Consortia for Improving Medicine with Innovation and Technology (CIMIT) joins IDSS Alliance
IDSS welcomed a new alliance member this summer: Consortia for Improving Medicine with Innovation and Technology (CIMIT). After learning about each other’s capabilities during the membership period, CIMIT and IDSS researchers, led on the IDSS side by Professor Anette ‘Peko’ Hosoi, are planning to collaborate to develop a tool to help organizations like schools, businesses, and factories make rational decisions and implement successful strategies for Covid-19 testing.
CIMIT is a network of academic and medical institutions partnering with industry and government to foster collaboration and accelerate innovation in healthcare technologies. CIMIT includes many of Boston’s strongest academic medical centers and universities, plus a growing network of national and international affiliates.
CIMIT, through the National Institutes of Health Point-of-Care Technologies Research Network (NIH POCTRN), has helped to launch the Rapid Acceleration of Diagnostics (RADx) Tech program, one arm of the larger NIH RADx initiative. RADx Tech aims to accelerate the development, validation, and commercialization of innovative point-of-care and home-based tests, as well as improvements to clinical laboratory tests, that can directly detect SARS-CoV-2, the virus that causes Covid-19. As the name suggests, the RADx initiative is structured to deliver innovative testing strategies for SARs-CoV-2 to the public quickly.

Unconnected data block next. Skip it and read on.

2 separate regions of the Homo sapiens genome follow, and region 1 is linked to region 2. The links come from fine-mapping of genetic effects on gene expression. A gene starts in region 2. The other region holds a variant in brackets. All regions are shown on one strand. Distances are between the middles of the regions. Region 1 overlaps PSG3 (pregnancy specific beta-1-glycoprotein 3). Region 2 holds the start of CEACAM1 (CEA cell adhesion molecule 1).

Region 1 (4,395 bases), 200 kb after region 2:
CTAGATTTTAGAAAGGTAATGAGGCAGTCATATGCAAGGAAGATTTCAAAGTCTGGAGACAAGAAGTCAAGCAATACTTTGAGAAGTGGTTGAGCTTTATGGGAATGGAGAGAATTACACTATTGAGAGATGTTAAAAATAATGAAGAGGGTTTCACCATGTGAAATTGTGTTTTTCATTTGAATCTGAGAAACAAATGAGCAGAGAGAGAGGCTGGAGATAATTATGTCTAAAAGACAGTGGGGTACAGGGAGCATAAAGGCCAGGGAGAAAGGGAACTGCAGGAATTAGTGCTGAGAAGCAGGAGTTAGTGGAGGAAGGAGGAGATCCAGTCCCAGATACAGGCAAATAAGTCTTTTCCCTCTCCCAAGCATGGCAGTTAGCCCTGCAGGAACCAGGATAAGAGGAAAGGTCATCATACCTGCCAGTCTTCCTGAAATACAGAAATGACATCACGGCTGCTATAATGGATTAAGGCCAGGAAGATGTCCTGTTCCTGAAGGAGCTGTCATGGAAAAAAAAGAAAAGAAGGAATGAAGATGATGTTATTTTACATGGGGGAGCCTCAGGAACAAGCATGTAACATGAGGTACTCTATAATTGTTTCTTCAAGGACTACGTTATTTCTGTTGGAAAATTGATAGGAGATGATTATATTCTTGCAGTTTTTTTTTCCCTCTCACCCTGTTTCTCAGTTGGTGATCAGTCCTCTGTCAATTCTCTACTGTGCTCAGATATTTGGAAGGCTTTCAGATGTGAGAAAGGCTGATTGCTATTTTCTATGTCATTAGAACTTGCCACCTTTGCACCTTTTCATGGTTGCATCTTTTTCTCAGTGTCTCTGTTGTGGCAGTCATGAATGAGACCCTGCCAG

Both the accelerated development and focus on testing make CIMIT an ideal collaborator for IDSS, which launched the IDSS Covid-19 Collaboration, or Isolat, in March. Isolat was organized by IDSS to provide systematic and rigorous analyses of data associated with the Covid-19 pandemic in order to inform policy makers. “Isolat, like IDSS, is a group that uses data and systems-level thinking to address societal challenges,” says Hosoi. “I think we were well-positioned to jump in and address the coronavirus pandemic.”
The breadth of expertise within Isolat contributed to the group’s ability to examine the interactions between physical systems and human behavior. But the biggest game changer, says Hosoi, was data. “Very early on in this crisis, a number of institutions made a lot of data publicly available. This allowed us to move quickly.”
Isolat research has looked broadly at pandemic challenges — “everything from the physical mechanism of transmission all the way up to making policy,” says Hosoi. Different teams worked on forecasting waves or spikes in virus spread, modeling modes of transmission, assessing policies and economic effects, and exploring the impacts on more vulnerable communities to address equity in managing scarce resources.
Isolat research has played a major role in informing MIT’s Covid re-opening plans and policies, particularly in testing strategy. Together with CIMIT, IDSS will develop tools to help organizations best determine how to structure testing and allocate resources to enable some activities to resume while minimizing the risk of Covid transmission.
The NIH Rapid Acceleration of Diagnostics (RADx) program has been funded in whole or in part with federal funds from the National Institute of Biomedical Imaging and Bioengineering, National Institutes of Health, Department of Health and Human Services, under Grant No. U54EB015408.